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NAME

RMS. LACONIA II

CLASS

LINER

LAUNCHED

APRIL 9th 1921

BUILT

SWAN HUNTER & WIGHAM RICHARDSON / NEWCASTLE / ENGLAND

WEIGHT

19,860 TONS

LENGTH

601 FEET

WIDTH

73 FEET

SPEED

16 KNOTS - TURBINE ENGINES - TWO PROPELLERS


After World War One had come to an end, Cunard began ordering mid sized liners to build up their fleet. The first of these ships was the 12,768-ton Albania followed by three sister ships over 19,000 tons, Laconia, Scythia and Samaria. Laconia set out on her maiden voyage from Southampton - New York May 25th 1922. She was then operated on her intended route between Liverpool, Boston and New York. After Cunard began using Laconia for cruising in 1923, she became the first liner to circumnavigate the world. The British Admiralty requisitioned her to serve as an armed merchant cruiser and troopship during World War Two. In 1942, Laconia was assigned to carry 136 crew, 80 civilians, 268 British soldiers, 1,800 Italian prisoners and 160 Polish guards from the Middle East - Freetown/Sierra Leon. On September 12th, when approximately 360 miles north of the Ascension Islands (west coast of Africa), she was attacked by the German submarine U-156 and hit by one torpedo.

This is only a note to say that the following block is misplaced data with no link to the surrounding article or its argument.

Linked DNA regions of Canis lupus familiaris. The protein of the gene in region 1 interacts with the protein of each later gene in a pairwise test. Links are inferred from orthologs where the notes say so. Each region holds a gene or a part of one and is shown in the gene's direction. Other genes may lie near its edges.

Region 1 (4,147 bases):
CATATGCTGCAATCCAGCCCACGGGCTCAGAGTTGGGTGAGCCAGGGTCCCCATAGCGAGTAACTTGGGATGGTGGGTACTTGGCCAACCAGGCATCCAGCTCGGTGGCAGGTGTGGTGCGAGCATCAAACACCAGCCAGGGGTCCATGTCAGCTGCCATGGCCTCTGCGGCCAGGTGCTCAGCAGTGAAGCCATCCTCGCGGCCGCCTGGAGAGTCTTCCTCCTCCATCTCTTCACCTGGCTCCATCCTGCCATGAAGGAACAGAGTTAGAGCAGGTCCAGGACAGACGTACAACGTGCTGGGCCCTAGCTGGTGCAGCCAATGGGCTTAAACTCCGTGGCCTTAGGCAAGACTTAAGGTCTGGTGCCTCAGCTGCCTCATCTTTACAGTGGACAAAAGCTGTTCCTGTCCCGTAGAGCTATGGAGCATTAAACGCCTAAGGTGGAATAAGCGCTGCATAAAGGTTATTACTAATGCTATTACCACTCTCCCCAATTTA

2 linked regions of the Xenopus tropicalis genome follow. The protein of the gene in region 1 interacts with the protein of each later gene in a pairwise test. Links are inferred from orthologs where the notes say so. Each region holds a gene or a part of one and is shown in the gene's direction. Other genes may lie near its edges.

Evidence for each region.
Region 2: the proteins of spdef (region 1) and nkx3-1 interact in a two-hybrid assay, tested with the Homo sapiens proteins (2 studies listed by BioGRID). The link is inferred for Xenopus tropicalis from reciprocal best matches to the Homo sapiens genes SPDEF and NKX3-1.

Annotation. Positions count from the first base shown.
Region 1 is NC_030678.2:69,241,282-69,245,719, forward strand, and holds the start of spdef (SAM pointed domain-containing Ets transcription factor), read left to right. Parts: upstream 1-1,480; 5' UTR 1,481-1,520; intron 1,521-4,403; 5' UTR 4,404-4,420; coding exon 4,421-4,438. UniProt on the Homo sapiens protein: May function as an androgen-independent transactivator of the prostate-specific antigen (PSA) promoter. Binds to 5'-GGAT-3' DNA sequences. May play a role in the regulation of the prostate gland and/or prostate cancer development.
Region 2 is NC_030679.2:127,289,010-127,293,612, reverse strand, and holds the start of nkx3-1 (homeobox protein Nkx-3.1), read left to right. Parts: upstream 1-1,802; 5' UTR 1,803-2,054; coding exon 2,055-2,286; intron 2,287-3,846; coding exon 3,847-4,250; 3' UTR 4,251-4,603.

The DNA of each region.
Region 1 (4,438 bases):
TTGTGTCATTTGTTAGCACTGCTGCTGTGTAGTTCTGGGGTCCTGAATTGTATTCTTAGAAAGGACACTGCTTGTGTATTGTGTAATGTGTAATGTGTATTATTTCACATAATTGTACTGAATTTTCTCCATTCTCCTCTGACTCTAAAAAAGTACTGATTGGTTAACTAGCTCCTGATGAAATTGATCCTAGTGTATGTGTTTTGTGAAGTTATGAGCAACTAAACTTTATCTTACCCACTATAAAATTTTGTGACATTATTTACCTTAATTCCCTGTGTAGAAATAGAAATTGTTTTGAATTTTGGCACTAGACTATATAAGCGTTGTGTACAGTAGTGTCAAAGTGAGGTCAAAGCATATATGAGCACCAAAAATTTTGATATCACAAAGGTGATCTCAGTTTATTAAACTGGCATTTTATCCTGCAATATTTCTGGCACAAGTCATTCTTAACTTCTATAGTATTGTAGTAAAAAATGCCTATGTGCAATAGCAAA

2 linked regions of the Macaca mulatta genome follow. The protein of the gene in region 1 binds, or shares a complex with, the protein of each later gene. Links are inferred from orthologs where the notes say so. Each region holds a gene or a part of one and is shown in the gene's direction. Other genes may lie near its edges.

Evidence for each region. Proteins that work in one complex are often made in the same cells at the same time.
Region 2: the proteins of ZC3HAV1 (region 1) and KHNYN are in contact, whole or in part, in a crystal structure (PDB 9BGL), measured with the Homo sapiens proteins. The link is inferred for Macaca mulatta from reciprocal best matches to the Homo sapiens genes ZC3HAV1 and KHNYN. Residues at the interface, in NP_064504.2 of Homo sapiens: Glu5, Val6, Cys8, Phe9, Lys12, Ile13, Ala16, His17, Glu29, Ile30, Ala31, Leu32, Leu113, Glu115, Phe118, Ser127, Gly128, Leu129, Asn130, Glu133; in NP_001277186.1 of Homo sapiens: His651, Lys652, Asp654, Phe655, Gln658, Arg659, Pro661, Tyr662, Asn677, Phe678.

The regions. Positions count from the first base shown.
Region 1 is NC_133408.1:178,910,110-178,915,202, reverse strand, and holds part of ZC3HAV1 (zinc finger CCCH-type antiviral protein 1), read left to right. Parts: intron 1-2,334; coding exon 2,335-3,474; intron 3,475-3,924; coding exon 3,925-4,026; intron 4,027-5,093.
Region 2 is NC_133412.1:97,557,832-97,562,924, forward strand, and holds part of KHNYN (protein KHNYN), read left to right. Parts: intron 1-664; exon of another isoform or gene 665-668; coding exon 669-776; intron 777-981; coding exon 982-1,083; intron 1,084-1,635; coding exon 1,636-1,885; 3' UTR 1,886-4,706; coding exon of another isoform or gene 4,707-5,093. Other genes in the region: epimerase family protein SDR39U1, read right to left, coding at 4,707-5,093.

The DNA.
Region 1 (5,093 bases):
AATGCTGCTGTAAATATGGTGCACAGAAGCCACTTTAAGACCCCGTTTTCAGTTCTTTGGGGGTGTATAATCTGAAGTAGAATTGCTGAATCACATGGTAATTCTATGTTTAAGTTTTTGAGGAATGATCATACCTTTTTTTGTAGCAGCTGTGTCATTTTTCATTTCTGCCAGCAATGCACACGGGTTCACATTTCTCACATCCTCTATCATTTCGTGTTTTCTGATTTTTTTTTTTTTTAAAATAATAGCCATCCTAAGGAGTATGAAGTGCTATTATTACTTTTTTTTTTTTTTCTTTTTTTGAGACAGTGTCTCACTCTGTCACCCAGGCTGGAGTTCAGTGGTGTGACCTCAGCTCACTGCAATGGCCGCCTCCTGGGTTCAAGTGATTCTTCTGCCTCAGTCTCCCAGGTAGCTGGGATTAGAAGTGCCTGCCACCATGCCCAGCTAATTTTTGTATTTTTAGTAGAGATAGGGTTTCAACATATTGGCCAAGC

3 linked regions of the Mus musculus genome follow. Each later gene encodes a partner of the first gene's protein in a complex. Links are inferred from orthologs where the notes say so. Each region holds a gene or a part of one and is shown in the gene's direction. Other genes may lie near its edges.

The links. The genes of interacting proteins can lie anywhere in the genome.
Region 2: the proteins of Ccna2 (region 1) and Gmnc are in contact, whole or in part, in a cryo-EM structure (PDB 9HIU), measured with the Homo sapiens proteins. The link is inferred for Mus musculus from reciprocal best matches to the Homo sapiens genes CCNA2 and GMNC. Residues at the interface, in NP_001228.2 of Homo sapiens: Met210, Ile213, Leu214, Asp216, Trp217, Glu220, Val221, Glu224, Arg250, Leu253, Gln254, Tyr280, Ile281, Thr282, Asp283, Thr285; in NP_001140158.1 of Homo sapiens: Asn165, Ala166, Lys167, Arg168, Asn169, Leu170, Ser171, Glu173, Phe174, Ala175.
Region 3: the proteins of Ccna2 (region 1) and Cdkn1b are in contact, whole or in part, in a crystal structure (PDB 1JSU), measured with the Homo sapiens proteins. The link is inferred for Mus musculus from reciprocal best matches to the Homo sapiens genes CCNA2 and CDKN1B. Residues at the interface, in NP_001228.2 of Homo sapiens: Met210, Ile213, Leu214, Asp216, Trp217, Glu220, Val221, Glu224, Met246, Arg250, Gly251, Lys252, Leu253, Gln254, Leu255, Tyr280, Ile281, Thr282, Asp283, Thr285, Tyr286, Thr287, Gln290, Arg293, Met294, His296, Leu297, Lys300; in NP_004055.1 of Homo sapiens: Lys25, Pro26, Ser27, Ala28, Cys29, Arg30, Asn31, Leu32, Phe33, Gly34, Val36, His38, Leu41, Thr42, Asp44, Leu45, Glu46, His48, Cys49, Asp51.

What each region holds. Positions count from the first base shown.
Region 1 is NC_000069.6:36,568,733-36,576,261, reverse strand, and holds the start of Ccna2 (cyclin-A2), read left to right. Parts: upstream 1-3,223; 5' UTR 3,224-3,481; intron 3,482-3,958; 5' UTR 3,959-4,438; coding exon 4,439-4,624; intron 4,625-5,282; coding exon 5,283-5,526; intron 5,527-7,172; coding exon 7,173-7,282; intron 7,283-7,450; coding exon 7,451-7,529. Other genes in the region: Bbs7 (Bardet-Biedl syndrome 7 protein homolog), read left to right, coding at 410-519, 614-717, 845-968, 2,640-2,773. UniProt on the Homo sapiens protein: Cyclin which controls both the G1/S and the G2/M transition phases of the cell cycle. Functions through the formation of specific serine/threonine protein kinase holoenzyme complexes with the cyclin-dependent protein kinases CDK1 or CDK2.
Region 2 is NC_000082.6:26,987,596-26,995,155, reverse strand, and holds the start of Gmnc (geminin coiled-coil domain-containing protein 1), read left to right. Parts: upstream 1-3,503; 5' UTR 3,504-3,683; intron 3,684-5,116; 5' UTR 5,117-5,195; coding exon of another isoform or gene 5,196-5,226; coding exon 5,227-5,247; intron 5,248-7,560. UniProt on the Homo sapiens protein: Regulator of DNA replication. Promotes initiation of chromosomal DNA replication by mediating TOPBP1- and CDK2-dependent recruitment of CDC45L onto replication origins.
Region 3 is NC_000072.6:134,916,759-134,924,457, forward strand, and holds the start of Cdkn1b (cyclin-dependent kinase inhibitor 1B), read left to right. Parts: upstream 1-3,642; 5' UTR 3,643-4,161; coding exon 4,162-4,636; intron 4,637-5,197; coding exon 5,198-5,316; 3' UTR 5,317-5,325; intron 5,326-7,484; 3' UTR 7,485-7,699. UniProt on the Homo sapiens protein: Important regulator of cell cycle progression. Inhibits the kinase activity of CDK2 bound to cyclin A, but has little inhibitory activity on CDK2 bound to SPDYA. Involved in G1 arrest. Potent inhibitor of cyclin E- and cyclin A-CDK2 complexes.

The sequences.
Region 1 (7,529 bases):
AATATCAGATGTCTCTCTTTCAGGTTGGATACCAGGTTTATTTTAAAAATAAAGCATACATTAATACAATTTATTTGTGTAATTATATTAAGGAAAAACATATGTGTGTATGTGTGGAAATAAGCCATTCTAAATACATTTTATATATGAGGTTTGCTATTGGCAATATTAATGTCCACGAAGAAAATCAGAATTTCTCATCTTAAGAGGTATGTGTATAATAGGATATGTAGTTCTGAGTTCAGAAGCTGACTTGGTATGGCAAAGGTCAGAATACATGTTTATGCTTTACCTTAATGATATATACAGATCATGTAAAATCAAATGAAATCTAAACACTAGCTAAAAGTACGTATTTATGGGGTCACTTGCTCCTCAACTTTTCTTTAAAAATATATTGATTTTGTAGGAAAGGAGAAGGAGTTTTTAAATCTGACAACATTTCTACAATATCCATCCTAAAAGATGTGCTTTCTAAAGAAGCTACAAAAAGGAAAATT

Laconia

The torpedo exploded in Laconia’s cargo compartment killing many of the Italian prisoners. Just as it looked like the crew could contain the damage, U-156 fired a second torpedo into her hull. The submarine commander made a call for assistance at that time as he realized the sinking ship was carrying over 2,000 people. Three more German submarines reached the site two days later to assist in containing the survivors until surface ships could pick them up. After an Allied long range Liberator aircraft from the Ascension Islands spotted the submarines with survivors on their decks and others being towed in lifeboats, they were instructed by their command to sink the submarines. With the Liberator dropping bombs and depth charges, some of which landed amongst the Laconia survivors, the submarines were forced to dive leaving many of the men they had rescued to perish in the sea. There were around 1,500 survivors from the two incidents with approximately 1,000 casualties. After this atrocity, German submarine commanders were instructed not to attempt any more rescues.

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